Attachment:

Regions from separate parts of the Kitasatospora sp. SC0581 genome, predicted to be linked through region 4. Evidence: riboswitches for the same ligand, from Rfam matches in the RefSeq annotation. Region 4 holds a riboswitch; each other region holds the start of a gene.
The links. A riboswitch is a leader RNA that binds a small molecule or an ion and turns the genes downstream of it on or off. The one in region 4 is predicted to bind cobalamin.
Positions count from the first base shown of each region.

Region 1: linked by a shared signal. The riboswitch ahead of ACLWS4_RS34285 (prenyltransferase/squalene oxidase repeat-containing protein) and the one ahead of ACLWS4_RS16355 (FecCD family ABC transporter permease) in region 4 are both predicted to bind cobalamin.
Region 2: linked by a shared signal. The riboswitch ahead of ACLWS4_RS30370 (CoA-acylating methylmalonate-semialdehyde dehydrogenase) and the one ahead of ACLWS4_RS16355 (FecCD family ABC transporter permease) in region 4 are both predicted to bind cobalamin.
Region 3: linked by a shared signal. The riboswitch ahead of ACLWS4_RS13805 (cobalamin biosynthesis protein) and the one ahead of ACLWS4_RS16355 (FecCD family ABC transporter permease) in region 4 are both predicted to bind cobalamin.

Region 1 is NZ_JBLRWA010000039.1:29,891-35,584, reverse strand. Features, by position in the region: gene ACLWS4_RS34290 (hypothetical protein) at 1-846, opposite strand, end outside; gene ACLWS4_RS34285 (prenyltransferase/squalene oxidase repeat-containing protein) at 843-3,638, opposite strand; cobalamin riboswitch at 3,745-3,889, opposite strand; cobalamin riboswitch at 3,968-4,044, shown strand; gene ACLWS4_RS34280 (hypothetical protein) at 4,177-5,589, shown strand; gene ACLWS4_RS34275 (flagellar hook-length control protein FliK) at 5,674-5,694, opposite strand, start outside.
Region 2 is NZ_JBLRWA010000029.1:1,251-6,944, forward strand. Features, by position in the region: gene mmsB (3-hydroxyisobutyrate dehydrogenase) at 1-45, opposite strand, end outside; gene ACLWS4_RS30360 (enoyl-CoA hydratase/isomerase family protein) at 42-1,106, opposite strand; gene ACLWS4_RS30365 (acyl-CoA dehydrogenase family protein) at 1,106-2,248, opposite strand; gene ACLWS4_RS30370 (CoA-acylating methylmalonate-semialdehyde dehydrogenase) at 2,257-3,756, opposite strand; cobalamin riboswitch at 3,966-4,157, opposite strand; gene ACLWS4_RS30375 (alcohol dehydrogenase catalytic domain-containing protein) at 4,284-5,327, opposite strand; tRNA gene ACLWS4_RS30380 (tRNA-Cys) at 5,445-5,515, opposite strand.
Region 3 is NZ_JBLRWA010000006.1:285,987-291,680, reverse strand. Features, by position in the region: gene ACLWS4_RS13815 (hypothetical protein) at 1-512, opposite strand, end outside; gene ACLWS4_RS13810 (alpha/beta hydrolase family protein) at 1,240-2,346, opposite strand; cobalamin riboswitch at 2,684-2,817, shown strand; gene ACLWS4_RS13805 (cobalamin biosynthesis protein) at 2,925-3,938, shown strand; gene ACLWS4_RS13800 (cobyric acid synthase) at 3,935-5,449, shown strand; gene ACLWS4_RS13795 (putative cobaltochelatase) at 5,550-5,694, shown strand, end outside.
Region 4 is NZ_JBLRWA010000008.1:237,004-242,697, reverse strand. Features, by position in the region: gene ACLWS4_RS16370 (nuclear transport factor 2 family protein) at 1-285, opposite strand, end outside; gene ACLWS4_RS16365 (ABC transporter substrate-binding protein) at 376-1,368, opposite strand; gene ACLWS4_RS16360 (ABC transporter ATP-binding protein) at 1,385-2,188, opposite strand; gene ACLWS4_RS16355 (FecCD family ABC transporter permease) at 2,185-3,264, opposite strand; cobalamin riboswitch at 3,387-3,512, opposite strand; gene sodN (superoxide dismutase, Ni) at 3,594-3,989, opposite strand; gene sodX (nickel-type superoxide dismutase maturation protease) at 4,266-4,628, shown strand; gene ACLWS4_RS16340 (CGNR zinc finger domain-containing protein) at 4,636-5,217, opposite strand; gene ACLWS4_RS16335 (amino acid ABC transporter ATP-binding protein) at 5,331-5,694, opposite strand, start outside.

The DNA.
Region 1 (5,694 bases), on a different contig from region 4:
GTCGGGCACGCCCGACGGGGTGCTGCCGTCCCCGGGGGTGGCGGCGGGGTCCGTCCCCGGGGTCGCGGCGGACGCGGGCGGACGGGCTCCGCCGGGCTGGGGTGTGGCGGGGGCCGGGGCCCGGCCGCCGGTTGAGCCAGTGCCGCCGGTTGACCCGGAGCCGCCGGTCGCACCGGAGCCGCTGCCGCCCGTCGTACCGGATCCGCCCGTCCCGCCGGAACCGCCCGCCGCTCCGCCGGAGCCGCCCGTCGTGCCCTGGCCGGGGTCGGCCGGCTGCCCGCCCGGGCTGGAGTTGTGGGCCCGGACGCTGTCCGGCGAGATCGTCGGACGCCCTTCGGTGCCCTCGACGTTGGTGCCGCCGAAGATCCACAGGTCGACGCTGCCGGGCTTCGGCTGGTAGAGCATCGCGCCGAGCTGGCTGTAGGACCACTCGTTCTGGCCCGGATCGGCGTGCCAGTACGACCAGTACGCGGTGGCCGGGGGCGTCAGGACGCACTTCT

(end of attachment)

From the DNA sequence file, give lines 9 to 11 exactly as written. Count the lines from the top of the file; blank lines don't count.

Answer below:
Region 3 is NZ_JBLRWA010000006.1:285,987-291,680, reverse strand. Features, by position in the region: gene ACLWS4_RS13815 (hypothetical protein) at 1-512, opposite strand, end outside; gene ACLWS4_RS13810 (alpha/beta hydrolase family protein) at 1,240-2,346, opposite strand; cobalamin riboswitch at 2,684-2,817, shown strand; gene ACLWS4_RS13805 (cobalamin biosynthesis protein) at 2,925-3,938, shown strand; gene ACLWS4_RS13800 (cobyric acid synthase) at 3,935-5,449, shown strand; gene ACLWS4_RS13795 (putative cobaltochelatase) at 5,550-5,694, shown strand, end outside.
Region 4 is NZ_JBLRWA010000008.1:237,004-242,697, reverse strand. Features, by position in the region: gene ACLWS4_RS16370 (nuclear transport factor 2 family protein) at 1-285, opposite strand, end outside; gene ACLWS4_RS16365 (ABC transporter substrate-binding protein) at 376-1,368, opposite strand; gene ACLWS4_RS16360 (ABC transporter ATP-binding protein) at 1,385-2,188, opposite strand; gene ACLWS4_RS16355 (FecCD family ABC transporter permease) at 2,185-3,264, opposite strand; cobalamin riboswitch at 3,387-3,512, opposite strand; gene sodN (superoxide dismutase, Ni) at 3,594-3,989, opposite strand; gene sodX (nickel-type superoxide dismutase maturation protease) at 4,266-4,628, shown strand; gene ACLWS4_RS16340 (CGNR zinc finger domain-containing protein) at 4,636-5,217, opposite strand; gene ACLWS4_RS16335 (amino acid ABC transporter ATP-binding protein) at 5,331-5,694, opposite strand, start outside.

The DNA.